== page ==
Sunday read: The regulator’s wish is my export limitation


From pv magazine 02/2020.

According to International Energy Agency analysis, solar – following stable growth in 2020 – is expected to account for 60% of new renewable energy capacity additions by 2025. With the report also predicting that solar will see a rise to around 117 GW of new capacity in 2021 and deployments rise to 148 GW in 2022, it is easy to see why many commercial and industrial organisations, as well as residential users around the world, are keen to take advantage of the opportunities solar can bring.

However, as rising levels of distributed generation come online, many countries are struggling to manage impacts on the stability of their local grids. As a result, network operators in countries including Thailand, Spain, Germany, South Africa, Australia (see pp. 28-31), and others have set export power limits to help manage grid stability without compromising on the deployment of renewable technologies like solar.

Export limitation – which is often mandatory – means that any solar plant needs to have an active power control to meet the network operators’ requirements.

For example, in Australia, the electricity system consists of several independent synchronous zones. The largest of which – the North-South path, runs along the east coast and is long with a very narrow transverse. As such, it is unable to provide the same level of contingency reserves as the meshed systems found in most of Europe and the United States. Therefore, the Australian grid code requires export limitation to maintain the stability of the grid.

In countries with mandatory grid codes, an export limitation controller must avoid the power output exceeding the export limit. The controller works by reacting to load fluctuations to keep the power below the limit.

Many systems require external controllers to work with the inverter to ensure the power output from the installation does not exceed the export limit set by the grid code. Fimer wanted to develop an integrated solution with its PVS portfolio of string inverters and utilises the inverter’s communication capabilities to provide a complete solution without the customer’s need to invest in additional controllers or dedicated devices.

Fimer’s unique Export Limitation solution is an innovative distributed control algorithm, which is directly built into every PVS series string inverter and is designed to satisfy the most demanding grid code requirements. The PVS string inverters’ communications capabilities mean that they can share data directly without the need for any external controllers or devices. In turn, this will allow higher energy yields and increased self-consumption in compliance with any limits set for exported power at either low or medium voltage connection points. It also reduces the overall cost of the system, as it is quicker to install and less likely to fail compared to other solutions, thanks to having fewer components.

Also, as other systems use a single external controller, there is a risk of a single point of failure. Fimer’s Export Limitation solution not only reduces this risk, it can also leverage existing on-site meters installed by the grid operator, unlike other zero-export solutions that require the installation of an additional gateway.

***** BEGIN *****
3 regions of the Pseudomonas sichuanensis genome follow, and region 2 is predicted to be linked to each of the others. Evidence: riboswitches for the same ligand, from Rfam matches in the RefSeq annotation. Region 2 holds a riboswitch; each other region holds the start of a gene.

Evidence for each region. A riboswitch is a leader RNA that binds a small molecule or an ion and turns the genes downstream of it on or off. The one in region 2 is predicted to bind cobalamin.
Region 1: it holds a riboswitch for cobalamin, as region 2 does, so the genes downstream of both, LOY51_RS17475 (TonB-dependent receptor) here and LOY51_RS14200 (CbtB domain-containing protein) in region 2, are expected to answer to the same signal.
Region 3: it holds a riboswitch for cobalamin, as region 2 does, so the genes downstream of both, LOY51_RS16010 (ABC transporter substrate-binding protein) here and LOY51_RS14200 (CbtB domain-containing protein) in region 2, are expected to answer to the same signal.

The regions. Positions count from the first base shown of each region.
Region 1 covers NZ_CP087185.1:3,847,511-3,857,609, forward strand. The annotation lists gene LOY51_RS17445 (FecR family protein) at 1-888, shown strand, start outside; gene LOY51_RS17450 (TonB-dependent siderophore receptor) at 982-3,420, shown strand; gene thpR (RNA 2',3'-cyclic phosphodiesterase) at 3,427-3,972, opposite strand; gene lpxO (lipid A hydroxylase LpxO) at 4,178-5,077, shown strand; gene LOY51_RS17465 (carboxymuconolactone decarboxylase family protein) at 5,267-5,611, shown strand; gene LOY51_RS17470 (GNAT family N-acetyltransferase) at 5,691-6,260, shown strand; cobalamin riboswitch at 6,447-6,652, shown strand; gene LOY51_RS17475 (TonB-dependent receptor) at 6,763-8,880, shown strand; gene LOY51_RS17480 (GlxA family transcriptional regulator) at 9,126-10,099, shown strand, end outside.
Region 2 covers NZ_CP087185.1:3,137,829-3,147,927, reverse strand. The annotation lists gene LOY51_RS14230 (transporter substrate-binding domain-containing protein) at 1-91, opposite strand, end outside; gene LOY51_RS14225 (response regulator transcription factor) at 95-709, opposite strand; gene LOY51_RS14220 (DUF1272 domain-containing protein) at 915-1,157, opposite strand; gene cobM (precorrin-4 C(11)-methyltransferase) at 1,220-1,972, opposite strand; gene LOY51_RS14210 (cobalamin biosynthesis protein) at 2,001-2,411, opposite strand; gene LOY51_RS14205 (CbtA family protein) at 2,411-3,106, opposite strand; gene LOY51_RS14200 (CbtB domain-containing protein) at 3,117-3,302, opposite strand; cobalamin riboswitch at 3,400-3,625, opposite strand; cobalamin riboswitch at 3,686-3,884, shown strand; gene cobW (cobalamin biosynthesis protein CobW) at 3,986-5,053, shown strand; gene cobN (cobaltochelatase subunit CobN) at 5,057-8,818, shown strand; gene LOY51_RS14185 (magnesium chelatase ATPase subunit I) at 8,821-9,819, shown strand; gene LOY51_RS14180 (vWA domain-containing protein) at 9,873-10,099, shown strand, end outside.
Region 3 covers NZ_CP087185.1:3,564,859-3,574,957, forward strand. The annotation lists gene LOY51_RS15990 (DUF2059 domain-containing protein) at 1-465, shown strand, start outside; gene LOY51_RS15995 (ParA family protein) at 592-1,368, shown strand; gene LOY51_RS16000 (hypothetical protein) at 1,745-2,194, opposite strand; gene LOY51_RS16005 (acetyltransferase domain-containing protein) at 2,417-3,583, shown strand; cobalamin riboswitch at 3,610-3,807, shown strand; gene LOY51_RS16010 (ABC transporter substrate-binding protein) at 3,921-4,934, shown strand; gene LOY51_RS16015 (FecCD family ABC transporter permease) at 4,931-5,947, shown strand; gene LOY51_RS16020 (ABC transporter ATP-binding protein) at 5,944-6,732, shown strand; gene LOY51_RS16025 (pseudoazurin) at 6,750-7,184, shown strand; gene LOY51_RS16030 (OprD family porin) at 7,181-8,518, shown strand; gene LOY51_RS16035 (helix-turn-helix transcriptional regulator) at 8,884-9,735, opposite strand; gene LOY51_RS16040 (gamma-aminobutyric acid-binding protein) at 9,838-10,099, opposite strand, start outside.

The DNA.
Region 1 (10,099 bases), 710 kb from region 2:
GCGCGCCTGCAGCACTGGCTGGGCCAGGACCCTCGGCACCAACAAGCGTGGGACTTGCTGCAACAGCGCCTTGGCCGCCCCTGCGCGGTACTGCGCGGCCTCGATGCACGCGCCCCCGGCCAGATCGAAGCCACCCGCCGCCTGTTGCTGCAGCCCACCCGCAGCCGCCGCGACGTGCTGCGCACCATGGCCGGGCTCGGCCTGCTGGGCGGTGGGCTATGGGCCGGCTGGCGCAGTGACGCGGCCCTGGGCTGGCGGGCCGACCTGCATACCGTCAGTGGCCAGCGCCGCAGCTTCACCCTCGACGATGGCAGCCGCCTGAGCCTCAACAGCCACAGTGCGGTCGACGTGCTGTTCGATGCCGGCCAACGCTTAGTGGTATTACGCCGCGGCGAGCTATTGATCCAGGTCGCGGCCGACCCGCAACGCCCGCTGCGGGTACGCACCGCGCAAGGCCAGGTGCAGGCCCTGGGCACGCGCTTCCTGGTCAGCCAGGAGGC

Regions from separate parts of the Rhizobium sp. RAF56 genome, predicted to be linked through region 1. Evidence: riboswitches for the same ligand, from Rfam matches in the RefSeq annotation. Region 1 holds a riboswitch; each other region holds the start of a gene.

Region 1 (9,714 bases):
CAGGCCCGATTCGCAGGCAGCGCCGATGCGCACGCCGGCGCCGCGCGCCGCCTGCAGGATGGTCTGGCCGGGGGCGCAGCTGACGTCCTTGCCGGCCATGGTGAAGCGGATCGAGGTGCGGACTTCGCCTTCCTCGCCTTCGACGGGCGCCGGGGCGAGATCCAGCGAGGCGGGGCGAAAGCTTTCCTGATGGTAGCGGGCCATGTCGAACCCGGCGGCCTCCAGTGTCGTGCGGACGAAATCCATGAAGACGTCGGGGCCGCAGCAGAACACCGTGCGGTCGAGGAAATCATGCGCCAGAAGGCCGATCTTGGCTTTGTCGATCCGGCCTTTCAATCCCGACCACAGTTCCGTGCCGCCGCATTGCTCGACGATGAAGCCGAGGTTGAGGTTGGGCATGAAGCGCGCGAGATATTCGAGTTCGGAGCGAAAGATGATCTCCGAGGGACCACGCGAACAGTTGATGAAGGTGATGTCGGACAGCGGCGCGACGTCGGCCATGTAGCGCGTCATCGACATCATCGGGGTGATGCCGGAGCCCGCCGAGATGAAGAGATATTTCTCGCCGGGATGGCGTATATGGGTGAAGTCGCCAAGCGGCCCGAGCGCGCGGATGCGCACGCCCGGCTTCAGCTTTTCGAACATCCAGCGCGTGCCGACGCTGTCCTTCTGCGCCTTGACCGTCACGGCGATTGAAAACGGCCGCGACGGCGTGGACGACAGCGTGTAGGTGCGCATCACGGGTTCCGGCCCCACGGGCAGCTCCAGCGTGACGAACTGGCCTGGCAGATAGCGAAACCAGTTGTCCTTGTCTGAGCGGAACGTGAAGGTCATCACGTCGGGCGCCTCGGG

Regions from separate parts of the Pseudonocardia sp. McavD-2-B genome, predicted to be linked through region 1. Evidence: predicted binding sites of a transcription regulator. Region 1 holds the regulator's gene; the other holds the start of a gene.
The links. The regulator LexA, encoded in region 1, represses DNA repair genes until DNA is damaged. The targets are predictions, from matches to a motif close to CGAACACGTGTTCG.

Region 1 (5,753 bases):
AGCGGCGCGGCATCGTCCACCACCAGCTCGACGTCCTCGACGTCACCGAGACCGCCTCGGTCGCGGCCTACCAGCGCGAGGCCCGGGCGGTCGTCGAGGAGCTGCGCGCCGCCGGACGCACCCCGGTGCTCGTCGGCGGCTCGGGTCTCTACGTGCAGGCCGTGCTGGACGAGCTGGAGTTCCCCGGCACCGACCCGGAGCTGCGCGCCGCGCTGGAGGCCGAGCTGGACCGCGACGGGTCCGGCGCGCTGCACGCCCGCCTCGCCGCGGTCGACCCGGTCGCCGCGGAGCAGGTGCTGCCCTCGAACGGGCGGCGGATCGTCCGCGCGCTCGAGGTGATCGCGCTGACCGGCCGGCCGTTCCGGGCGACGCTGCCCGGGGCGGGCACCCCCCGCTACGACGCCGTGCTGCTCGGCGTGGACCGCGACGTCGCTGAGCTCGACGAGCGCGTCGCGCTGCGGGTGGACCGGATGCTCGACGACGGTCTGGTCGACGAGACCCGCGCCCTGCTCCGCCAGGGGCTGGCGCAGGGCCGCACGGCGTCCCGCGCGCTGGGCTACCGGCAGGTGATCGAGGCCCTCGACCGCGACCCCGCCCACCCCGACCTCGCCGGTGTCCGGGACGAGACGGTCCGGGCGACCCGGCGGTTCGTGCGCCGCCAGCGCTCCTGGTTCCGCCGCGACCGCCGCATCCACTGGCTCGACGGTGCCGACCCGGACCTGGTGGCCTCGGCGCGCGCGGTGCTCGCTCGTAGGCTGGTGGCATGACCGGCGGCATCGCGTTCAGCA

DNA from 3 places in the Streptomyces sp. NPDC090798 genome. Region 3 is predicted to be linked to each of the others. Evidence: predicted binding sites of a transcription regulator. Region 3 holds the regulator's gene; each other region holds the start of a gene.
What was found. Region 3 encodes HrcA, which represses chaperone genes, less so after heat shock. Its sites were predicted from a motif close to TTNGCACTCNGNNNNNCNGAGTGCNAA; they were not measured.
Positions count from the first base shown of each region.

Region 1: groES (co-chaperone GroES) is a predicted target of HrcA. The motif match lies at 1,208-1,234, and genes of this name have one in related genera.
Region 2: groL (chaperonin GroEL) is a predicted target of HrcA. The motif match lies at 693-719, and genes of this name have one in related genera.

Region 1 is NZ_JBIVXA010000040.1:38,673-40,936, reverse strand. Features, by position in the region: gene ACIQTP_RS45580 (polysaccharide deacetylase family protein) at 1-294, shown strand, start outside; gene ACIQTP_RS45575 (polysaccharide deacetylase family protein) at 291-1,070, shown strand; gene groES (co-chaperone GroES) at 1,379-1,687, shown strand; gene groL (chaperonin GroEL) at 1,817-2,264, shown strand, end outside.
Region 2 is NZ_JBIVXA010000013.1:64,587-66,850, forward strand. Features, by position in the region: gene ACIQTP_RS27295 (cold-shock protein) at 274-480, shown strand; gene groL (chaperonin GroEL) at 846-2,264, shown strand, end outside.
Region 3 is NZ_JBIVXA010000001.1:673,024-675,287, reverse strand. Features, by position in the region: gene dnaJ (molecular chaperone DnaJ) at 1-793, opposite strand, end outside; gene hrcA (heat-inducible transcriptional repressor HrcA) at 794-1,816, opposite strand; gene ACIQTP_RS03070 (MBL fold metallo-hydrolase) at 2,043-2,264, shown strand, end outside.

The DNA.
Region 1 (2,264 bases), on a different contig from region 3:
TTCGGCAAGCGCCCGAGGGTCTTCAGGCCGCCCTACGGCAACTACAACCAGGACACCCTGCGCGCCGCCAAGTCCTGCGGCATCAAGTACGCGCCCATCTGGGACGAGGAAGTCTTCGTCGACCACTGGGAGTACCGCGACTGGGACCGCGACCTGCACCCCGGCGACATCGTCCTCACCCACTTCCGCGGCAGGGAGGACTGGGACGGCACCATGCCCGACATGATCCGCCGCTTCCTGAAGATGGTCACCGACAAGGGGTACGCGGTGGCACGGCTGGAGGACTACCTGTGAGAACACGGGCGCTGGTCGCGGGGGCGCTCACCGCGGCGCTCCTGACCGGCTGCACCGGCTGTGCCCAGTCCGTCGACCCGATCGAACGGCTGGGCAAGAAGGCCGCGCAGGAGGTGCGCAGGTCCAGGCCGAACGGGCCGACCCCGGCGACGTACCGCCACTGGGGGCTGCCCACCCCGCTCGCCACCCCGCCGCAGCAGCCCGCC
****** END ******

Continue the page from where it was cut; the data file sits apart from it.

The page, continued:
This means that the latest addition to Fimer’s PVS string inverter family – the PVS-10/33-TL – already benefits from integrating the Export Limitation system.

Available in outputs from 10 kW to 33 kW, the new string inverters offer high power density and strong energy harvesting potential. With advanced in-built digital capabilities, PVS-10/33-TL is designed for simplicity and flexibility and can be easily installed in new or existing arrays to provide lower installation and maintenance costs.The inverters feature current monitoring on each string, which can reach up to 1100 Vdc input voltage, allowing for longer strings and the ability to operate across wider temperature ranges.

Thanks to the integration of Fimer’s Export Limitation solution, customers will be perfectly positioned to take advantage of growing solar trends in the commercial and industrial market, such as bifacial module installations. These are proving increasingly popular, primarily due to a reduction in the technology costs and the ability to harness maximum energy performance utilising both sides of the panel. Designed specifically for the commercial and industrial markets, the PVS 20, 30, and 33 kW units are also suitable for bifacial module installations.

The IEA’s latest global analysis shows that demand for solar power will continue to increase over the next ten years. To meet this growing demand, any solar application must be scoped out thoroughly to ensure it complies with local grid codes. For any customer considering a solar application where an export limitation code is in place, working with the right inverter partner with an integrated export limitation solution will provide the peace of mind that the project is fully compliant. In this way, the export limitation will not limit the possibilities that solar can provide.

Simone Bracciali

About the author

Simone Bracciali has more than 10 years’ experience in the solar sector, working in roles including technical sales and product manager. He has a particular expertise in export limitation, bringing knowledge from his extensive work on the management of Power Plant Controller and SCADA systems supply, and his background as a university researcher. He has a deep understanding of worldwide grid codes, and since 2019, he has been a member of the CEI (Comitato Elettrotecnico Italiano – Italian Electrotechnical Committee).

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